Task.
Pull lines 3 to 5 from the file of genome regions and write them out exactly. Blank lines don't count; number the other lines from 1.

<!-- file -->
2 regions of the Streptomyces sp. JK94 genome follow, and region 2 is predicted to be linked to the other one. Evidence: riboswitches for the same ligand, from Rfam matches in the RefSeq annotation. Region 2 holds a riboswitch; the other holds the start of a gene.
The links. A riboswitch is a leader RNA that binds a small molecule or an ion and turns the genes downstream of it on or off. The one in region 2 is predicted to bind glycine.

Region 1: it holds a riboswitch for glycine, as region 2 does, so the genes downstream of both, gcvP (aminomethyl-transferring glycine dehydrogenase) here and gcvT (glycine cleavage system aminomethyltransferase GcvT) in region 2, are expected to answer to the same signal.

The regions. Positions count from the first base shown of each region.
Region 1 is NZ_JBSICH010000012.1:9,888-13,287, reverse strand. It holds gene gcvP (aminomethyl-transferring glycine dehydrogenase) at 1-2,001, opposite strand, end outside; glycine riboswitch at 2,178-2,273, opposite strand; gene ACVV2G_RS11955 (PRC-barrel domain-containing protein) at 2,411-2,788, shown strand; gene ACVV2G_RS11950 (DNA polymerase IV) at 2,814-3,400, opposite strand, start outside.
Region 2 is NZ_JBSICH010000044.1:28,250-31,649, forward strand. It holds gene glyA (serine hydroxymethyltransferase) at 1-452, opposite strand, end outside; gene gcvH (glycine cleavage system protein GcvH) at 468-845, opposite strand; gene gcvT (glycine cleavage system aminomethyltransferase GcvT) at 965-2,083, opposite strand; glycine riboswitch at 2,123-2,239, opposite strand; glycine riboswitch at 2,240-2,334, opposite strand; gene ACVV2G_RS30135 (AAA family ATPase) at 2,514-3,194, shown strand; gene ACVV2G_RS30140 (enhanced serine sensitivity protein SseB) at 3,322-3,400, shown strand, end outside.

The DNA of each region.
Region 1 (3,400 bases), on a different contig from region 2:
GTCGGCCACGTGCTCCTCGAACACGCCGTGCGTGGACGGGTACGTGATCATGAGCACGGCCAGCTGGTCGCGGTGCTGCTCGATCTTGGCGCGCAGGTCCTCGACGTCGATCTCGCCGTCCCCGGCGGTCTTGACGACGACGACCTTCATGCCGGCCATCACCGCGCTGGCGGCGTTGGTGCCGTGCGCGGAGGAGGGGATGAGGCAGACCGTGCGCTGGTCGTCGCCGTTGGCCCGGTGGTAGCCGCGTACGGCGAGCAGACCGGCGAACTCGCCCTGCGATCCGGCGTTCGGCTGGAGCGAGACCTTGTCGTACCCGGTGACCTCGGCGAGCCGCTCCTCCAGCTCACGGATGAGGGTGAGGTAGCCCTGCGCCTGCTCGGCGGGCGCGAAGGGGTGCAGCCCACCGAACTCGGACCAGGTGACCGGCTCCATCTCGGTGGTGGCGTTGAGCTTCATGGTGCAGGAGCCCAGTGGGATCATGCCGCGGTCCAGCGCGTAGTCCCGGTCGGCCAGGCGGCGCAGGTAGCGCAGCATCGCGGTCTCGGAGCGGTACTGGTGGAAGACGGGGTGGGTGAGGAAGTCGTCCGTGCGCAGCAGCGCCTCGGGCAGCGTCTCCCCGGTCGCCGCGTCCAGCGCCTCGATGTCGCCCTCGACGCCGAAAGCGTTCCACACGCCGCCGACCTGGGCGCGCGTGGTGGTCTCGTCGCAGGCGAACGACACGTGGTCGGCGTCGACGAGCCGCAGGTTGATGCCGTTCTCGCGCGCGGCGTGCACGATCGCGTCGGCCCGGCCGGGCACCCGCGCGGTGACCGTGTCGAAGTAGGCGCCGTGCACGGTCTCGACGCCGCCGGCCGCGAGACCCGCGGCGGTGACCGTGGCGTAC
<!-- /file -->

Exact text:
Region 1: it holds a riboswitch for glycine, as region 2 does, so the genes downstream of both, gcvP (aminomethyl-transferring glycine dehydrogenase) here and gcvT (glycine cleavage system aminomethyltransferase GcvT) in region 2, are expected to answer to the same signal.

The regions. Positions count from the first base shown of each region.
Region 1 is NZ_JBSICH010000012.1:9,888-13,287, reverse strand. It holds gene gcvP (aminomethyl-transferring glycine dehydrogenase) at 1-2,001, opposite strand, end outside; glycine riboswitch at 2,178-2,273, opposite strand; gene ACVV2G_RS11955 (PRC-barrel domain-containing protein) at 2,411-2,788, shown strand; gene ACVV2G_RS11950 (DNA polymerase IV) at 2,814-3,400, opposite strand, start outside.